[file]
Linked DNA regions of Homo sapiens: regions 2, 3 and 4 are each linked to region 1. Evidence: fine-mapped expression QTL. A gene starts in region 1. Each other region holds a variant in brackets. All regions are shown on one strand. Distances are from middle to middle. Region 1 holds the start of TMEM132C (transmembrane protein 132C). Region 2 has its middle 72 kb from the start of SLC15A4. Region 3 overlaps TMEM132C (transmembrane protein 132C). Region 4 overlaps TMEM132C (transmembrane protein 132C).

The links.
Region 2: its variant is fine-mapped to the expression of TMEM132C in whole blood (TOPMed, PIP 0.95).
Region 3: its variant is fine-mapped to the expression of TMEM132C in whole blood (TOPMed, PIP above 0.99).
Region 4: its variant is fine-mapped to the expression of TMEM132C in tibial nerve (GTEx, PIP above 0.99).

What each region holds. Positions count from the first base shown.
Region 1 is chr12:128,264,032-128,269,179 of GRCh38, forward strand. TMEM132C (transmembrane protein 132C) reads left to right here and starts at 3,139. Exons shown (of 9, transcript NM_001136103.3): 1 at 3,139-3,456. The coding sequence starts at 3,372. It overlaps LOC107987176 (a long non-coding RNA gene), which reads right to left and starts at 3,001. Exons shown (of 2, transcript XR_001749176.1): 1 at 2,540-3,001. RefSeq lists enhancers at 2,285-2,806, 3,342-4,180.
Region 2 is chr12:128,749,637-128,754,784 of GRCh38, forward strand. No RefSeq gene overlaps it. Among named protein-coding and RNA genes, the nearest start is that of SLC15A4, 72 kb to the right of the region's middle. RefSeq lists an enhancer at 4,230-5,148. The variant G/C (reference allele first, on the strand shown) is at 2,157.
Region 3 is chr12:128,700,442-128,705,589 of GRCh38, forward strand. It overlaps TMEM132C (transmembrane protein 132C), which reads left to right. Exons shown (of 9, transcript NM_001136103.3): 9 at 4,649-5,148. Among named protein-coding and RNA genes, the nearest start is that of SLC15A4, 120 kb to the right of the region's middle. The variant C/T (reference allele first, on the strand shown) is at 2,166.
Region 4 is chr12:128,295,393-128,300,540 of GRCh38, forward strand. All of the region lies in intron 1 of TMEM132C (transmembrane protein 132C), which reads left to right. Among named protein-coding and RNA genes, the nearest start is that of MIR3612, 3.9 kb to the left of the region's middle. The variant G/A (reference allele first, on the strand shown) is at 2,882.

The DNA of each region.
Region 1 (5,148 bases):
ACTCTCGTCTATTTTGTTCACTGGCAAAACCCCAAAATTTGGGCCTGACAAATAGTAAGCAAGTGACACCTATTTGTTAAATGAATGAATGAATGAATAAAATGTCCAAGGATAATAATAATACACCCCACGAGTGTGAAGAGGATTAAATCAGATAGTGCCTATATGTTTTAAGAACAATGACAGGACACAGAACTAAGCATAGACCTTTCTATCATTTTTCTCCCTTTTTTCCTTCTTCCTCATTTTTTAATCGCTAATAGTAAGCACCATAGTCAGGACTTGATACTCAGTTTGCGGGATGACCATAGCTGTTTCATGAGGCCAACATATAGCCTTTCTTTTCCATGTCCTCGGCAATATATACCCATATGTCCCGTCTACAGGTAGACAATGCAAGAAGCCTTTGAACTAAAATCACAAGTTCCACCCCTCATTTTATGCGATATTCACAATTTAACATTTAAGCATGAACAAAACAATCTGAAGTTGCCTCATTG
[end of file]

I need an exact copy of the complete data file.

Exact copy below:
Linked DNA regions of Homo sapiens: regions 2, 3 and 4 are each linked to region 1. Evidence: fine-mapped expression QTL. A gene starts in region 1. Each other region holds a variant in brackets. All regions are shown on one strand. Distances are from middle to middle. Region 1 holds the start of TMEM132C (transmembrane protein 132C). Region 2 has its middle 72 kb from the start of SLC15A4. Region 3 overlaps TMEM132C (transmembrane protein 132C). Region 4 overlaps TMEM132C (transmembrane protein 132C).

The links.
Region 2: its variant is fine-mapped to the expression of TMEM132C in whole blood (TOPMed, PIP 0.95).
Region 3: its variant is fine-mapped to the expression of TMEM132C in whole blood (TOPMed, PIP above 0.99).
Region 4: its variant is fine-mapped to the expression of TMEM132C in tibial nerve (GTEx, PIP above 0.99).

What each region holds. Positions count from the first base shown.
Region 1 is chr12:128,264,032-128,269,179 of GRCh38, forward strand. TMEM132C (transmembrane protein 132C) reads left to right here and starts at 3,139. Exons shown (of 9, transcript NM_001136103.3): 1 at 3,139-3,456. The coding sequence starts at 3,372. It overlaps LOC107987176 (a long non-coding RNA gene), which reads right to left and starts at 3,001. Exons shown (of 2, transcript XR_001749176.1): 1 at 2,540-3,001. RefSeq lists enhancers at 2,285-2,806, 3,342-4,180.
Region 2 is chr12:128,749,637-128,754,784 of GRCh38, forward strand. No RefSeq gene overlaps it. Among named protein-coding and RNA genes, the nearest start is that of SLC15A4, 72 kb to the right of the region's middle. RefSeq lists an enhancer at 4,230-5,148. The variant G/C (reference allele first, on the strand shown) is at 2,157.
Region 3 is chr12:128,700,442-128,705,589 of GRCh38, forward strand. It overlaps TMEM132C (transmembrane protein 132C), which reads left to right. Exons shown (of 9, transcript NM_001136103.3): 9 at 4,649-5,148. Among named protein-coding and RNA genes, the nearest start is that of SLC15A4, 120 kb to the right of the region's middle. The variant C/T (reference allele first, on the strand shown) is at 2,166.
Region 4 is chr12:128,295,393-128,300,540 of GRCh38, forward strand. All of the region lies in intron 1 of TMEM132C (transmembrane protein 132C), which reads left to right. Among named protein-coding and RNA genes, the nearest start is that of MIR3612, 3.9 kb to the left of the region's middle. The variant G/A (reference allele first, on the strand shown) is at 2,882.

The DNA of each region.
Region 1 (5,148 bases):
ACTCTCGTCTATTTTGTTCACTGGCAAAACCCCAAAATTTGGGCCTGACAAATAGTAAGCAAGTGACACCTATTTGTTAAATGAATGAATGAATGAATAAAATGTCCAAGGATAATAATAATACACCCCACGAGTGTGAAGAGGATTAAATCAGATAGTGCCTATATGTTTTAAGAACAATGACAGGACACAGAACTAAGCATAGACCTTTCTATCATTTTTCTCCCTTTTTTCCTTCTTCCTCATTTTTTAATCGCTAATAGTAAGCACCATAGTCAGGACTTGATACTCAGTTTGCGGGATGACCATAGCTGTTTCATGAGGCCAACATATAGCCTTTCTTTTCCATGTCCTCGGCAATATATACCCATATGTCCCGTCTACAGGTAGACAATGCAAGAAGCCTTTGAACTAAAATCACAAGTTCCACCCCTCATTTTATGCGATATTCACAATTTAACATTTAAGCATGAACAAAACAATCTGAAGTTGCCTCATTG